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A revised manuscript finally wings its way out the door. I’m posting this so you can see 1) this funny cartoon and b) the time stamp on the e-mail.

From: Susan Wiggs Sent: Wednesday, August 18, 2010 4:55 AM
To: my long-suffering editor
Cc: my cheerleader of an agent
Subject: Daisy v. 2
Importance: High

Count that among the questions a writer least wants to hear. Even my computer hates this book.

Error Message

What would you risk in order to get the one thing you truly desire? Seriously, what would you risk? (I’ll post my personal answer to this at the end of this series.) Today, let’s talk about it in terms of your character.

life shrinks or expands according to one's courage

life shrinks or expands according to one's courage

According to story expert Michael Hauge, the inner conflict is the struggle between identity and essence. (See yesterday’s post.) The character arc is the character’s departure from her identity and her journey to live in her essence.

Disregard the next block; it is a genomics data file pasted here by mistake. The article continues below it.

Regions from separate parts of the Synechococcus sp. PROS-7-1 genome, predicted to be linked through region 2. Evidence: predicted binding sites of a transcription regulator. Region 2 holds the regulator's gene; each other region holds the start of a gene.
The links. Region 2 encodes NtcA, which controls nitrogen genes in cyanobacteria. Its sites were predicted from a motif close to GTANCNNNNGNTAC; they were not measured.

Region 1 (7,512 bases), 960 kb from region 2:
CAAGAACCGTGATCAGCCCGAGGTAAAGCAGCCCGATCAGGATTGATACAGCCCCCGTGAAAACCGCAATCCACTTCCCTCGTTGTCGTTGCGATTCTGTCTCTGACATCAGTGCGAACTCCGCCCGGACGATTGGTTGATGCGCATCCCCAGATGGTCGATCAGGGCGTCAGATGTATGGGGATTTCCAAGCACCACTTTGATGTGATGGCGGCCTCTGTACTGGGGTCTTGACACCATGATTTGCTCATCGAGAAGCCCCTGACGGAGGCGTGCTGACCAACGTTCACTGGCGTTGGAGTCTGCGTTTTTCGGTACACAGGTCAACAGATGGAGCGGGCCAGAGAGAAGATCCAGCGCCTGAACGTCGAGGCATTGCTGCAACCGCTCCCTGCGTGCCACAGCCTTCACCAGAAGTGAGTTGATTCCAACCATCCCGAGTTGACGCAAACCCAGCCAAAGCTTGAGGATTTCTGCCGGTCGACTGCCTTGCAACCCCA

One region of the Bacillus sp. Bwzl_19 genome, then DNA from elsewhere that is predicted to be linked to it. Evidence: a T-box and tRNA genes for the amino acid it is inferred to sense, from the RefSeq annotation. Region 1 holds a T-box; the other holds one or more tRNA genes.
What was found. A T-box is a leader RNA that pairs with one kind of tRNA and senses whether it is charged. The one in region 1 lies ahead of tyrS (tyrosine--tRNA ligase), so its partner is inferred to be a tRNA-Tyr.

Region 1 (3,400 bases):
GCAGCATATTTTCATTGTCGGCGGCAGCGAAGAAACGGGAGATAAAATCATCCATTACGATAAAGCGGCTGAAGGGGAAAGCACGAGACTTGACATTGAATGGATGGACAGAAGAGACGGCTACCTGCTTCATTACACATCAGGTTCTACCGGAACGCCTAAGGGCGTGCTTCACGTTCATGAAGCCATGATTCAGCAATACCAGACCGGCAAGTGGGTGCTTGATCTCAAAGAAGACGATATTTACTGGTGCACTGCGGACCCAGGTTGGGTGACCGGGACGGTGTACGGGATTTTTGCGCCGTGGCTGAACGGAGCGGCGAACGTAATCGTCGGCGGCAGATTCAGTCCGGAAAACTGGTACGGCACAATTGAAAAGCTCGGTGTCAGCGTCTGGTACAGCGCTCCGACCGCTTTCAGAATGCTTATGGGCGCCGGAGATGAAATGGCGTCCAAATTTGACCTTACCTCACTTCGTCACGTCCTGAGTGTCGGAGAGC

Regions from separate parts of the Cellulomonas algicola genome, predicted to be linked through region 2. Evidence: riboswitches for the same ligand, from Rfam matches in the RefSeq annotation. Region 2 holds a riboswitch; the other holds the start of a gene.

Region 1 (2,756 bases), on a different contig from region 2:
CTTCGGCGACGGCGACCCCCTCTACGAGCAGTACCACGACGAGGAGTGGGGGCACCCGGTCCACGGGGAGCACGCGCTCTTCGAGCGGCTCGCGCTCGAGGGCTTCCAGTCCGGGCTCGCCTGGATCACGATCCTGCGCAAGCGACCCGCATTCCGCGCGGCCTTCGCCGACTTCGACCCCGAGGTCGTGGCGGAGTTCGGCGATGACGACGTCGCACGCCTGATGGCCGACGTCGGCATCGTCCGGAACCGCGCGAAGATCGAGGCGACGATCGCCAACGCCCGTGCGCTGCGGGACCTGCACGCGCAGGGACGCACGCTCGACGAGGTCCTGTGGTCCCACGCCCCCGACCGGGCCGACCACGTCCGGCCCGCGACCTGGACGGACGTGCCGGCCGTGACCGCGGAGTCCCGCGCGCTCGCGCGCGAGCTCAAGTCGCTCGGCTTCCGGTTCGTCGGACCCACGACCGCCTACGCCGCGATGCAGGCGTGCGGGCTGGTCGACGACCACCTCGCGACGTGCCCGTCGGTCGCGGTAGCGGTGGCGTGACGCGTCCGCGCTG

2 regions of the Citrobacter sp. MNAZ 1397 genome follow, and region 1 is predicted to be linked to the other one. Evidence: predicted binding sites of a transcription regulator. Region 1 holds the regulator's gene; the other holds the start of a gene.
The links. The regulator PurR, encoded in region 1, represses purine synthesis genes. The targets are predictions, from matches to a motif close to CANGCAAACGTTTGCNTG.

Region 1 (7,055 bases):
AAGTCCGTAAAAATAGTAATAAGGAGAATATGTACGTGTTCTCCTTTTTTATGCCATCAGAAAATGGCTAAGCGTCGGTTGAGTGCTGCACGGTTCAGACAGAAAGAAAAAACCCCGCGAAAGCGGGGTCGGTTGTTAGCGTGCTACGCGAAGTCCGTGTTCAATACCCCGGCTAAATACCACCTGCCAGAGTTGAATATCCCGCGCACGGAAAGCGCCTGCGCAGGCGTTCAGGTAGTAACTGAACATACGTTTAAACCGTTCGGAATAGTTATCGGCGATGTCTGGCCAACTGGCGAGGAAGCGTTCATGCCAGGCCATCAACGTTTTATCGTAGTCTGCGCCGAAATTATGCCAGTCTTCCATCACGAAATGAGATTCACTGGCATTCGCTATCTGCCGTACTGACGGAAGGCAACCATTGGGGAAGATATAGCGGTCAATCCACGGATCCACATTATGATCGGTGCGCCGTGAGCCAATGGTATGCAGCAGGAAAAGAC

Clinging to her identity–who she thinks she is, the way she wants the word to see her–keeps her emotionally safe. She believes her identity is who she is. Scarlett O’Hara is a great example of this. She believes she’s a Southern belle, destined to have a society marriage and a conventional life. You don’t need to read too far into the book to realize she’s deceiving herself.

Pencils out! Complete this KEY STATEMENT for your character. Imagine her speaking the words–how would she fill in the blank?:

“I’ll do whatever it takes to achieve my goal.
Just don’t ask me to __________________,
because that’s just not me.”
As the writer in charge of her destiny, you need to reply, “You can achieve your goal, but in order to do it, you’re going to have to kill your identity and live in your essence.” Each scene you write should address this transformation, even in a small way.
(Example–in Lakeshore Christmas, Maureen, the town librarian, is surrounded by books, so when I show her at work, I can have fun with the books she handles. While shelving a book, she comes across this statement from Anais Nin:

Life shrinks or expands in proportion to one’s courage.”

…which is pretty on-the-nose, but librarians notice things like that.)

Your character has a choice–she can be safe and unfulfilled or she can be fulfilled, her true unvarnished self, but scared and vulnerable.